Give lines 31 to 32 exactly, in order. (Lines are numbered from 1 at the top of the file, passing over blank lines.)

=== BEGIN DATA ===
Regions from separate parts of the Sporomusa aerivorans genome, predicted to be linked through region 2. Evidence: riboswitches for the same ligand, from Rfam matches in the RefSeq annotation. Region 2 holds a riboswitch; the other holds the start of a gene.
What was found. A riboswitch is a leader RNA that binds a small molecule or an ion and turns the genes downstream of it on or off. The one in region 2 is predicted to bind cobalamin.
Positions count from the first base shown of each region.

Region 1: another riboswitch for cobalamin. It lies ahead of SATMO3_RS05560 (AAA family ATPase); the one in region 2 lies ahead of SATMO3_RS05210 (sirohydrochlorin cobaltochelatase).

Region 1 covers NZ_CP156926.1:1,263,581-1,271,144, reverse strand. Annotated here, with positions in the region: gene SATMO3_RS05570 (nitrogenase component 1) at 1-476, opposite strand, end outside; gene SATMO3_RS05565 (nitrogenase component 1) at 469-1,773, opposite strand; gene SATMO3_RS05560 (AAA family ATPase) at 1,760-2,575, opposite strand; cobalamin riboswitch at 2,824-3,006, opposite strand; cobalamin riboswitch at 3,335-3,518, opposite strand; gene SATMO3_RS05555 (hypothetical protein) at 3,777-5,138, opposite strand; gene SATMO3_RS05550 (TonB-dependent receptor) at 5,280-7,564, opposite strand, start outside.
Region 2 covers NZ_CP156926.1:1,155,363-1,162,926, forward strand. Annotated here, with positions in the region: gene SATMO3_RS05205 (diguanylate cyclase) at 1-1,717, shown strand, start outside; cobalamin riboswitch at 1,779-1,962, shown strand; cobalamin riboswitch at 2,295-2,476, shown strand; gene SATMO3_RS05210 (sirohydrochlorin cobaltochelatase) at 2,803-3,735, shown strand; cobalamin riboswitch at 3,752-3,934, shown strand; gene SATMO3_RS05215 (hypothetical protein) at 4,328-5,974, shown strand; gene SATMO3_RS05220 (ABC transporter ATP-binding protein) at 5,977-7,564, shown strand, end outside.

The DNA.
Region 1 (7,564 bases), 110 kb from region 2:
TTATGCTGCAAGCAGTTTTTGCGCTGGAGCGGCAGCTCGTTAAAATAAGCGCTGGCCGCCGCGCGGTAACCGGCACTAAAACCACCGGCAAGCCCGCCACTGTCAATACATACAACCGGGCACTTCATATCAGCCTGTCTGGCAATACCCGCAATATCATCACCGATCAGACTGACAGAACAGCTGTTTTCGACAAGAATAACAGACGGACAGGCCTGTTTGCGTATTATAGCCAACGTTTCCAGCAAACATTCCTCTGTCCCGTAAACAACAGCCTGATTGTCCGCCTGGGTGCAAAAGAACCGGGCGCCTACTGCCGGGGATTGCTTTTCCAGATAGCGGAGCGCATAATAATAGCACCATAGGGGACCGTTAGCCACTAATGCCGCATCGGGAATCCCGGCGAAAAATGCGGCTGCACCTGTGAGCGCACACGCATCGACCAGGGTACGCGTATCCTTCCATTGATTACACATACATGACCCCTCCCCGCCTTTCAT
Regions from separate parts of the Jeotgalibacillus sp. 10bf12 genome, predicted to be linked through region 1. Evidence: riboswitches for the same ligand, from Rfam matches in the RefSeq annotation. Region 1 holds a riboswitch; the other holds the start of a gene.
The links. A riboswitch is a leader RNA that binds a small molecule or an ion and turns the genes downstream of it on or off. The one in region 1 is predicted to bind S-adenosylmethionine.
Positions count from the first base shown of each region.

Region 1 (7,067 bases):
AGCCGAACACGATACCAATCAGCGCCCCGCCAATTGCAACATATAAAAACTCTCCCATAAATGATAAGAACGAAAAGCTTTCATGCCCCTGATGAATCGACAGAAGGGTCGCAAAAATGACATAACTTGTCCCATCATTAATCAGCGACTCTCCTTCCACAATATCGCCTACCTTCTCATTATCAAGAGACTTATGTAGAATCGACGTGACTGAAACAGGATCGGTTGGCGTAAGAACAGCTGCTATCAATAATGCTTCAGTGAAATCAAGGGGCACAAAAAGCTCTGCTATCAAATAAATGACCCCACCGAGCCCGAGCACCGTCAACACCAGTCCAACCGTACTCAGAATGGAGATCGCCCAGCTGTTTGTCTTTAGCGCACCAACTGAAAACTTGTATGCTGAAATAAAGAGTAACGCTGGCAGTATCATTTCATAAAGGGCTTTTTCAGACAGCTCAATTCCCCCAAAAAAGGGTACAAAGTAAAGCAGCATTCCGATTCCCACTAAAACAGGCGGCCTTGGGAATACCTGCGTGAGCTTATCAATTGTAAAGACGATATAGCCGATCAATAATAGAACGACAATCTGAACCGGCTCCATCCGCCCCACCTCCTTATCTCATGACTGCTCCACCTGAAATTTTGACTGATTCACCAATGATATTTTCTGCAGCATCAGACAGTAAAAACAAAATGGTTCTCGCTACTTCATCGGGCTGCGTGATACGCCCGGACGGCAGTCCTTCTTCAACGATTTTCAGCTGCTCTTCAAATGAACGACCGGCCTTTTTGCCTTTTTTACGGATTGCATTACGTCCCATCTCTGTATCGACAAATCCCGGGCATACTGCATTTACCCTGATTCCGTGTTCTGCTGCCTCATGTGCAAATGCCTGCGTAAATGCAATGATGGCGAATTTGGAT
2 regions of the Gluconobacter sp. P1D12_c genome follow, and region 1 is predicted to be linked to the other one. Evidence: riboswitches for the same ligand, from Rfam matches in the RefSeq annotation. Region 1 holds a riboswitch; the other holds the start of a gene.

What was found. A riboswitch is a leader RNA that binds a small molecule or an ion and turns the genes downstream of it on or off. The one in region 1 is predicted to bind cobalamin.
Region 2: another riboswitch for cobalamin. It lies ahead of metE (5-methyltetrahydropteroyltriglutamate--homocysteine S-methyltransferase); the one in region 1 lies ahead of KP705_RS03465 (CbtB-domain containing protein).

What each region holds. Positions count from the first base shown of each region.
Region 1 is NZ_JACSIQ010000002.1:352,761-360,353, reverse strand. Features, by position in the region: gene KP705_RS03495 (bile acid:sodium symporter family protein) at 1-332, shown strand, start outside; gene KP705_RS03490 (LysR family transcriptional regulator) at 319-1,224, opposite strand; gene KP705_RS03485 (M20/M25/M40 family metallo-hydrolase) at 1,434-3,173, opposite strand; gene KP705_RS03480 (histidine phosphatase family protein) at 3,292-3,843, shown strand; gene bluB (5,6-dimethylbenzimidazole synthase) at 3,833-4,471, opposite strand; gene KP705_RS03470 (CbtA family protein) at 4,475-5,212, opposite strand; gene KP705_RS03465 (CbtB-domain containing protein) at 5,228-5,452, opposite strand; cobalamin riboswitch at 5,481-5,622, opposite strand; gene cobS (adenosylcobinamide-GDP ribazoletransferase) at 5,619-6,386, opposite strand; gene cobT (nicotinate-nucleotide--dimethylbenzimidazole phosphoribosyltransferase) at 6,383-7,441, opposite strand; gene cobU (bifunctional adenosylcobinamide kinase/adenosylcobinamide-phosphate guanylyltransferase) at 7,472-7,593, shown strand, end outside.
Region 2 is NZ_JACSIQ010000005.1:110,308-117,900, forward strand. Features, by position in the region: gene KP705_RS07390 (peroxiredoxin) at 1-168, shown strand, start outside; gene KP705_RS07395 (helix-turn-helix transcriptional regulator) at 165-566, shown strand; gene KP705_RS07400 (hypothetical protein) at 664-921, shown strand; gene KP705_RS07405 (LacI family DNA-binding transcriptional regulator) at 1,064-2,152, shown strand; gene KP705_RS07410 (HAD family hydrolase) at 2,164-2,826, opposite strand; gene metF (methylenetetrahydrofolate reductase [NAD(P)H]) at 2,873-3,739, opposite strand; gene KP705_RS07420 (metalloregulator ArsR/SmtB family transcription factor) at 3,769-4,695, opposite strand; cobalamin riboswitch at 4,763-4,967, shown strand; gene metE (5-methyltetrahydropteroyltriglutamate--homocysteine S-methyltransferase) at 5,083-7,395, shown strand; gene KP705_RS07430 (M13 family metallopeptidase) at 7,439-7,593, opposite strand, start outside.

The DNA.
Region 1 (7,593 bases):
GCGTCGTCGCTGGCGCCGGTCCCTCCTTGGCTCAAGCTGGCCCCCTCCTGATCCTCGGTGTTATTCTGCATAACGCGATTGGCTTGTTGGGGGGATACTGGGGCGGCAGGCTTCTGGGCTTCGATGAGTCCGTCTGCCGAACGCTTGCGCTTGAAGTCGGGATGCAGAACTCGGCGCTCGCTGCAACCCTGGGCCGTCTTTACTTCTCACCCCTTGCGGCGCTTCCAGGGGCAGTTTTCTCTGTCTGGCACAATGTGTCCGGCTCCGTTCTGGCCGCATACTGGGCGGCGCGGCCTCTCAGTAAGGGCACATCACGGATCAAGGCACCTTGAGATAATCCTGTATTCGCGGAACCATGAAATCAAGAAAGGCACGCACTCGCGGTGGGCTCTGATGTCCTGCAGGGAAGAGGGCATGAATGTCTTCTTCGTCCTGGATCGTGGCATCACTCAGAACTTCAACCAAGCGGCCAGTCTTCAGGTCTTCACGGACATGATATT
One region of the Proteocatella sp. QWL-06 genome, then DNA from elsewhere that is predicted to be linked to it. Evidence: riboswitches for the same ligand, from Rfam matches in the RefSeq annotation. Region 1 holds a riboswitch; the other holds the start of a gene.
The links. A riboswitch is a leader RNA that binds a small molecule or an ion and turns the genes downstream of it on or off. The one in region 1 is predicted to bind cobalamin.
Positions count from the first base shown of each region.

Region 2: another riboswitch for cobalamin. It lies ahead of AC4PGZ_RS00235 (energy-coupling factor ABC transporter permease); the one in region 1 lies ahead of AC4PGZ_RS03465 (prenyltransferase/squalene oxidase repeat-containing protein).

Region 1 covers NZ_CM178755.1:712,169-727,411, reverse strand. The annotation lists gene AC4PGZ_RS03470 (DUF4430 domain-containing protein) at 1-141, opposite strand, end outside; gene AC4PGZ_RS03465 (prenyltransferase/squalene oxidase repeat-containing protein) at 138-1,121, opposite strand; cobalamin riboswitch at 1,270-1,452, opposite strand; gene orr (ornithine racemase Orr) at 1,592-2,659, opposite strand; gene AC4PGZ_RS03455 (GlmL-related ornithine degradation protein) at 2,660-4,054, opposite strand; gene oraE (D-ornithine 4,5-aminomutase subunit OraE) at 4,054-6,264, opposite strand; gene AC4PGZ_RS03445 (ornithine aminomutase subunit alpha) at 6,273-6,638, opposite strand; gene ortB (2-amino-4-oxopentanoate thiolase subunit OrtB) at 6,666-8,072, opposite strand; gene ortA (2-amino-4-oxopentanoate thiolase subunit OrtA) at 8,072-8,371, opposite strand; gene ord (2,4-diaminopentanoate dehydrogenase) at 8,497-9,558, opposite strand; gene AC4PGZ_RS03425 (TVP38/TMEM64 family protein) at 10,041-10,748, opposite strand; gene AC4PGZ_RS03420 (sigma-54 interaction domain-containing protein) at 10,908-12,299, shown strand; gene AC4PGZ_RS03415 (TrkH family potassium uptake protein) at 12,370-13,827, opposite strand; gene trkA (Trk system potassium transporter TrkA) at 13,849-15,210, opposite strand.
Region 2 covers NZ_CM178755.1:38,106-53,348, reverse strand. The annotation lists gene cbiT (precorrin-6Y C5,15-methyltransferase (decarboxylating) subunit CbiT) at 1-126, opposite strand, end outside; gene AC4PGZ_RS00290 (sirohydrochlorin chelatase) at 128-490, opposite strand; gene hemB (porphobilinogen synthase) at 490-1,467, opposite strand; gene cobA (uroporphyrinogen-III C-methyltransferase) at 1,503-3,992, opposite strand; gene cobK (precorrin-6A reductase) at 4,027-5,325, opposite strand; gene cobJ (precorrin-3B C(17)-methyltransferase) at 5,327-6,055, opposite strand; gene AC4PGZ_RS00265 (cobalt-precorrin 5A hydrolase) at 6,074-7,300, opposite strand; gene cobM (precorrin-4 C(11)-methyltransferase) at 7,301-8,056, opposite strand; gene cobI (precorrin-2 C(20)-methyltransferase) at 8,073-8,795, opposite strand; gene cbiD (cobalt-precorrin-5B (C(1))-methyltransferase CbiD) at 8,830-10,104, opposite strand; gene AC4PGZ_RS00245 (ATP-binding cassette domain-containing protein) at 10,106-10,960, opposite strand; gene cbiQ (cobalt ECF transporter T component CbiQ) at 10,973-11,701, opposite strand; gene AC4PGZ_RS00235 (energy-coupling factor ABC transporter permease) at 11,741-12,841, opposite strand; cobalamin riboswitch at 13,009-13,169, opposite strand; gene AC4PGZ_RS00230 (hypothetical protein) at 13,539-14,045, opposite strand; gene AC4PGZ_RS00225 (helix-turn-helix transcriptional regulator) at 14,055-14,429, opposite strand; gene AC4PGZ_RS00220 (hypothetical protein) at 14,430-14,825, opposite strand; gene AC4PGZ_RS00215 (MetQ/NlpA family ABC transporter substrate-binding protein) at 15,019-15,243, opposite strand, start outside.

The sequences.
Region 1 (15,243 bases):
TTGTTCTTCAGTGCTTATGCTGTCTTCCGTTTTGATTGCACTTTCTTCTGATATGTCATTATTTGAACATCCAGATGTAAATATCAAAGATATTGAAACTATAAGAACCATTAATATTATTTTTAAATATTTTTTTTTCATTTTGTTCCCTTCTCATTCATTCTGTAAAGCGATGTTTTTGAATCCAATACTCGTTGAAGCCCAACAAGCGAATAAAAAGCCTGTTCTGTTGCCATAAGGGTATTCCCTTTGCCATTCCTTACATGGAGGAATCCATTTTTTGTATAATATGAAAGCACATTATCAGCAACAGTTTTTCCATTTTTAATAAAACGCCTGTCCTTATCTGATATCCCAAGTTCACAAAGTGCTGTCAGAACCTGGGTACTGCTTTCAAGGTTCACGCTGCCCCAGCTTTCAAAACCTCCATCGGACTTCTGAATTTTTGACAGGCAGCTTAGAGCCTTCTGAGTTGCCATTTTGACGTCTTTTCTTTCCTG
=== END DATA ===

Region 1 (15,243 bases):
TTGTTCTTCAGTGCTTATGCTGTCTTCCGTTTTGATTGCACTTTCTTCTGATATGTCATTATTTGAACATCCAGATGTAAATATCAAAGATATTGAAACTATAAGAACCATTAATATTATTTTTAAATATTTTTTTTTCATTTTGTTCCCTTCTCATTCATTCTGTAAAGCGATGTTTTTGAATCCAATACTCGTTGAAGCCCAACAAGCGAATAAAAAGCCTGTTCTGTTGCCATAAGGGTATTCCCTTTGCCATTCCTTACATGGAGGAATCCATTTTTTGTATAATATGAAAGCACATTATCAGCAACAGTTTTTCCATTTTTAATAAAACGCCTGTCCTTATCTGATATCCCAAGTTCACAAAGTGCTGTCAGAACCTGGGTACTGCTTTCAAGGTTCACGCTGCCCCAGCTTTCAAAACCTCCATCGGACTTCTGAATTTTTGACAGGCAGCTTAGAGCCTTCTGAGTTGCCATTTTGACGTCTTTTCTTTCCTG